The Worst Player In Every Premier League Team’s History

The Worst Player In Every Premier League Team’s History


Football clubs, especially those in the PL, have tons of people who work behind the scenes – those who remain out of the limelight and do rather unglamorous jobs which are still essential for keeping their club running. You see the players, the management staff patrolling their technical areas, but what about the others – those who are responsible for getting the player to the club and on the pitch? The owners have the cash, the coach has a say in the matter, and then it’s up to the scouts, but mainly the agents who use their business acumen to try and negotiate a deal that keeps everyone happy.

Sometimes the transfer works out for all parties. The player arrives, settles in quickly and begins putting in valuable performance, proving his worth in the PL. But there’ve been other instances where it’s just gone all wrong. Perhaps a player’s been lumped with a hefty price tag on his head but hasn’t lived up to expectations. It may be due to disciplinary issues, or the fact that the fast-paced environment of the PL is just too much of a challenge for some people. Whatever the reasons may be, there’ve been plenty of instances where a player has arrived at a club and has gone on to be nothing more than a major flop. Flop players – every PL team’s had them; these are the worst in every current PL team’s history.


After being a Man United stalwart in defense for just under a decade, Arsene Wenger wanted to sure-up his defense, and so calling upon the services of Silvestre was a logical decision – or so he and everyone thought at the time. Silvestre moved to The Emirates Stadium in 2008, but enjoyed a less than decent time of it. It’s difficult to ascertain why Silvestre was a major flop in North London. It wasn’t like the PL was new to him; he’d made 249 appearances for United, and you would’ve thought he’d be at home joining the large French contingent at Arsenal. Perhaps that’s why he flopped – he felt too comfortable and got too complacent. After just 26 appearances for The Gunners in two years, Arsenal unsurprisingly released him from his contract.


One name comes to mind when you hear the name Davids in footballing circles – Edgar Davids. The Dutchman was one of the best and most recognizable players of his generation, due to his footballing ability but also because of those iconic dreadlocks and goggles he wore on the pitch. Yes, Lorenzo Davids is related to him – they’re cousins – but he is no Edgar. He started his senior career in 2006 and has since scored five goals. He’s a midfielder so he should have netted more times than that – that’s a pretty dire goalscoring tally even for a defender. Lorenzo’s tried his luck at numerous different clubs, but so far has failed to impress.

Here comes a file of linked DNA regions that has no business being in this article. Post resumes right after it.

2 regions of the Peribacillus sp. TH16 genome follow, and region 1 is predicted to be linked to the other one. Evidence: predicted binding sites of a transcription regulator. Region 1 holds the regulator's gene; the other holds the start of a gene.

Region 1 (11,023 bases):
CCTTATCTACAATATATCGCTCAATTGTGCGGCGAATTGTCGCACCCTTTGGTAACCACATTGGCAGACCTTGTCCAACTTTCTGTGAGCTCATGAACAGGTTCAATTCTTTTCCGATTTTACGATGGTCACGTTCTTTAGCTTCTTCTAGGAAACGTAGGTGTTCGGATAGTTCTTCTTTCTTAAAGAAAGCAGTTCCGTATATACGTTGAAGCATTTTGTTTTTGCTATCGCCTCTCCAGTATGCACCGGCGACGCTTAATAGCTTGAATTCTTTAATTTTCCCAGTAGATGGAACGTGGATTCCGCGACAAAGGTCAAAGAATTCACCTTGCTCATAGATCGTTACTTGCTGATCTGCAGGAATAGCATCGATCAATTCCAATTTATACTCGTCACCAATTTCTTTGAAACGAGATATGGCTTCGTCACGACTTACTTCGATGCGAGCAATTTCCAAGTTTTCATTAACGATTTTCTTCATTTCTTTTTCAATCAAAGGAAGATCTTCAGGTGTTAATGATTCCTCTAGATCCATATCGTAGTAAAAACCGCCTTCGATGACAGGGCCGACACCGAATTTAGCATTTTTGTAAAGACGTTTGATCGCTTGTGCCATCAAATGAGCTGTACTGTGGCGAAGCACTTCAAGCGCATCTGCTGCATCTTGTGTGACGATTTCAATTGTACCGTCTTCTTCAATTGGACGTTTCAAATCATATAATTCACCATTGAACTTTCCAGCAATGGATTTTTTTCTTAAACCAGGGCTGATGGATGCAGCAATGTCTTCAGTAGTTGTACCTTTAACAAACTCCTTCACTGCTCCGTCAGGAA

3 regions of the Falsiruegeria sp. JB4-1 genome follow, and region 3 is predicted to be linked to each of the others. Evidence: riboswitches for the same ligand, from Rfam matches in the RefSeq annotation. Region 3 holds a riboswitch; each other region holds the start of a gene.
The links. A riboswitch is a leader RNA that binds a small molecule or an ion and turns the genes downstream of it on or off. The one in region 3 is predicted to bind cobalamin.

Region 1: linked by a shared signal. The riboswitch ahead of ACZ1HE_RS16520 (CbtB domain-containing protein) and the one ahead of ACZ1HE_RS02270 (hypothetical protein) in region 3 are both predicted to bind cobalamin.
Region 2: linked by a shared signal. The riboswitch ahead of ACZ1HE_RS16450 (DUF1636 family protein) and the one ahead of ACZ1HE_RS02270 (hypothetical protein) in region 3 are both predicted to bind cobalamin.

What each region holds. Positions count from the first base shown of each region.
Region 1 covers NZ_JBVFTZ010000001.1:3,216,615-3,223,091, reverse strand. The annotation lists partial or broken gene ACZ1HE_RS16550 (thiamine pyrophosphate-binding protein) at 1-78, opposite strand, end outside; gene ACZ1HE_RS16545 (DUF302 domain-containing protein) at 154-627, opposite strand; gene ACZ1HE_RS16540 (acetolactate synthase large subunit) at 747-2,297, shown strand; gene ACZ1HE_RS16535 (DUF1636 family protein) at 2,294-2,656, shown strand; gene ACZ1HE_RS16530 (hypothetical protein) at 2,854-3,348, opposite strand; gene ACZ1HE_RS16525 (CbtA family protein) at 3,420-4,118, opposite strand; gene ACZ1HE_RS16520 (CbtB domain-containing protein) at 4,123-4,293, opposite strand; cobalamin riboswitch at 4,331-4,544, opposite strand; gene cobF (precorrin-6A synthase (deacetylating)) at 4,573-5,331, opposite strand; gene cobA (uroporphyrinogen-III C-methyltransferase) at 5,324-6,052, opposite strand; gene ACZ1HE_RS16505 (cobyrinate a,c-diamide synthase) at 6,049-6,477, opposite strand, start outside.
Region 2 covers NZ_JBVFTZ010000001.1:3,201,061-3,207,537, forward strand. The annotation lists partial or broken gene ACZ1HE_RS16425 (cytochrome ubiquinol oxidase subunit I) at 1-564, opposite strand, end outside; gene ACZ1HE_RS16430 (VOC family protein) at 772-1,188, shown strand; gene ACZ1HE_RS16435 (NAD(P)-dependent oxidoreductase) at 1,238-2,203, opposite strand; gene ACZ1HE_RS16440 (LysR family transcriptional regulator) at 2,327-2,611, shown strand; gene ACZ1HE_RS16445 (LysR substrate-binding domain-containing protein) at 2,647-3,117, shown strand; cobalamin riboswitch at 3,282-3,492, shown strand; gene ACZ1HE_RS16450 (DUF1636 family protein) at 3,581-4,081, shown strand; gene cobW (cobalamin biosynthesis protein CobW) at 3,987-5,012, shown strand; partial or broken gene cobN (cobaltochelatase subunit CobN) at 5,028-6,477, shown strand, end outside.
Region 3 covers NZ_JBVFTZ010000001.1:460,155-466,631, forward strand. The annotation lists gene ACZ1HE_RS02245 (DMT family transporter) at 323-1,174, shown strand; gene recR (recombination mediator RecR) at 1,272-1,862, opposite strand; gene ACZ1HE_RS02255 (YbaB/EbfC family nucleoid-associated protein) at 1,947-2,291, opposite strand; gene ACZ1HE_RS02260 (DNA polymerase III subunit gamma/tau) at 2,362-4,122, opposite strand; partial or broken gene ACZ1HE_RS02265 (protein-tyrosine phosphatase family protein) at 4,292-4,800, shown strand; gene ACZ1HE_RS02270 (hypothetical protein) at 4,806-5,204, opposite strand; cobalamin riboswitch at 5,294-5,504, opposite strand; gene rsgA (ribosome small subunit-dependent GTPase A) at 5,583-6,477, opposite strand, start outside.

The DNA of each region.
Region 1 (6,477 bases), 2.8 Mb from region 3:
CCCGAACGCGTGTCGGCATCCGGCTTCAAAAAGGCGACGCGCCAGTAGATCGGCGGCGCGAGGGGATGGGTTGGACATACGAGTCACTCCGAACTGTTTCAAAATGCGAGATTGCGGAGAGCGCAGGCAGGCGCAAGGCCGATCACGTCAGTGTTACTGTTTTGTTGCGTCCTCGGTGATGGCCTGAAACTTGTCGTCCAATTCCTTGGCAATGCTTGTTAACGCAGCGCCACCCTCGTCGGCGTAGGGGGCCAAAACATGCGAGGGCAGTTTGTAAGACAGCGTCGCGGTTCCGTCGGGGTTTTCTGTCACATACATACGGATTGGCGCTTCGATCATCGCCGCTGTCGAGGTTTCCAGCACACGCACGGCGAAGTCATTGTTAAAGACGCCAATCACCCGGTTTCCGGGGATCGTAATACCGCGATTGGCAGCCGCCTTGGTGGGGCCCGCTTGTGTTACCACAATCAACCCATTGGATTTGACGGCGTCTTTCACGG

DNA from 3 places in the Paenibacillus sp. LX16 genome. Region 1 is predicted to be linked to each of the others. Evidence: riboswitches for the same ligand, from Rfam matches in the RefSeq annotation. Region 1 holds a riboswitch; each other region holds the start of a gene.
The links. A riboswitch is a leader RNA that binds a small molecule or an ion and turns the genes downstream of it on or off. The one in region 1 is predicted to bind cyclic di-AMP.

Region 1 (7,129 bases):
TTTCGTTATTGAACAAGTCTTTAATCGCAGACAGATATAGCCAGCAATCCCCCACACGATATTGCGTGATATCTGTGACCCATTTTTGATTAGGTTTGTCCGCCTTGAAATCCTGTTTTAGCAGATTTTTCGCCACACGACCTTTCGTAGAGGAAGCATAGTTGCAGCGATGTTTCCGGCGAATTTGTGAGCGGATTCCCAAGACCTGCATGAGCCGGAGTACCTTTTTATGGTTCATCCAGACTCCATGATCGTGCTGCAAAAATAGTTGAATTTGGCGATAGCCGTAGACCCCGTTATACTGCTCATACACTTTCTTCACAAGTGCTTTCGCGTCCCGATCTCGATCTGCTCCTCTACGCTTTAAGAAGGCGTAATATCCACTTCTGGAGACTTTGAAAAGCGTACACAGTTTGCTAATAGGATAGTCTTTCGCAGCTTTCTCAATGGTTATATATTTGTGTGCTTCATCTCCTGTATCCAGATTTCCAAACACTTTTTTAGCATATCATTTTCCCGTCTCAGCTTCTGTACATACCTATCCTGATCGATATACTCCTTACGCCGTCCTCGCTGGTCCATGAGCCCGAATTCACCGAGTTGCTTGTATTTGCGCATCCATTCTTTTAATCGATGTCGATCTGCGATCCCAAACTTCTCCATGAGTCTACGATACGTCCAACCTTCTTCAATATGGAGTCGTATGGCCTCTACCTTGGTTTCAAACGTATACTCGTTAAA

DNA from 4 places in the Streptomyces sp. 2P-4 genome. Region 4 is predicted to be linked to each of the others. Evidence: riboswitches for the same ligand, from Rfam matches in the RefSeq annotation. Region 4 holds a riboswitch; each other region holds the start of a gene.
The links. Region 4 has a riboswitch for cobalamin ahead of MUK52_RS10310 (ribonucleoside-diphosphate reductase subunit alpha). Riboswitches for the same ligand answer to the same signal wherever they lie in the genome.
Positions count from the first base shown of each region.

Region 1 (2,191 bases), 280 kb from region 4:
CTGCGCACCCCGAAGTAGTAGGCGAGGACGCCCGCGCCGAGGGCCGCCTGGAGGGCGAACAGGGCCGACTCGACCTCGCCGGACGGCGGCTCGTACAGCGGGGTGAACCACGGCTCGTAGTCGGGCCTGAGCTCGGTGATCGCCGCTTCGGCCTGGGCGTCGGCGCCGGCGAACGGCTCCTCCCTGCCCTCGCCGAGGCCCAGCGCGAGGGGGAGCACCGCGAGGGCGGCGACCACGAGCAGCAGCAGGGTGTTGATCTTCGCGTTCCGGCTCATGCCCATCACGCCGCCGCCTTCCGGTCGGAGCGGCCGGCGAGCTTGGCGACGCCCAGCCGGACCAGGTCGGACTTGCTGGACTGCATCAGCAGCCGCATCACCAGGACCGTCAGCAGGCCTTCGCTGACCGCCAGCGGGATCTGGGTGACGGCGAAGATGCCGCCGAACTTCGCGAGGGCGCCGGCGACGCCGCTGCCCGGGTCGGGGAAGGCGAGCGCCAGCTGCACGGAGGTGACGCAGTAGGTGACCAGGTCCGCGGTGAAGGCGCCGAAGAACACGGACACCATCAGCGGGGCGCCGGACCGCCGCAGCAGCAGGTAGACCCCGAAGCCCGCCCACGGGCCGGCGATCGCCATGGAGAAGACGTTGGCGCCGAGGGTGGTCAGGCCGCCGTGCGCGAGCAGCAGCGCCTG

In 2012 he fulfilled his dream of coming to play in England, even if it was with Bournemouth who was in League One at the time. He signed a two-year contract with The Cherries, but his time at Dean Court was marred by injuries. Lorenzo made his debut a month after signing and subsequently only made a couple more appearances before being ousted from the club in the next transfer window. His time in English football was short but certainly not sweet.


Eric Djemba-Djemba made a name for himself with Nantes. After a string of impressive performances, Sir Alex Ferguson came calling and signed him up for £3.5 million, with the goal of molding him into a Roy Keane type of player, whose time at Old Trafford was slowly drawing to a close. Eric was a fiery character in midfield – he possessed the raw attributes that could have made him into Keane’s successor; he was a hard tackler, had that hardcore attitude and an all-round aggressive style of playing the game – exactly what Sir Alex wanted. He was given chances at Old Trafford but was extremely inconsistent. Incidentally the same year Keane left the club, Eric was also booted out; Sir Alex had made his mind up and decided Eric wasn’t the right fit for the club. From United he moved to Aston Villa.

His time at Villa Park was equally as miserable, so they sent him out on loan to Burnley – you can guess what I’m going to say next. In all, Eric’s time in England was forgettable. He spent four years in England, made 46 appearances and scored no goals, making no sort of impression. His name was the only thing about him that made any sort of an impression; fans used to take the piss, joking that Eric Djemba-Djemba was so good he was named twice.

When Eric left Burnley, English newspaper, The Daily Mail, listed Eric as one of the biggest flop players in the history of the PL. It’s hard not to agree.


It may puzzle some of you that Torres is on this list – some of you Liverpool fans that is. That’s because after doing decently in Spain with Atletico Madrid, he set the PL and the world alight when he moved to England. During his four years at Anfield he netted 65 times in 102 appearances and established himself as one of the most feared strikers in world football.

In 2011 Liverpool did everything they possibly could to keep him at the club. They rejected numerous offers from some of the biggest clubs in Europe and rejected Torres’ own transfer request. But they just couldn’t say no to the £50 million Chelsea offered. At the time the move was a British transfer record and it made Torres one of the most expensive players on the planet. But in the end, he and all parties involved in the transfer probably wished he’d stayed at Anfield. His time with Chelsea was an utter flop. He took 903 minutes to score his first goal, and that was his only goal for the rest of the season.

The next season he had a goal drought of 24 games; it’s remarkable how different his time was in South West London in comparison to his stint in North West England. Due to the hefty price tag and his lack of goals, Torres has to be considered Chelsea’s most disappointing player ever.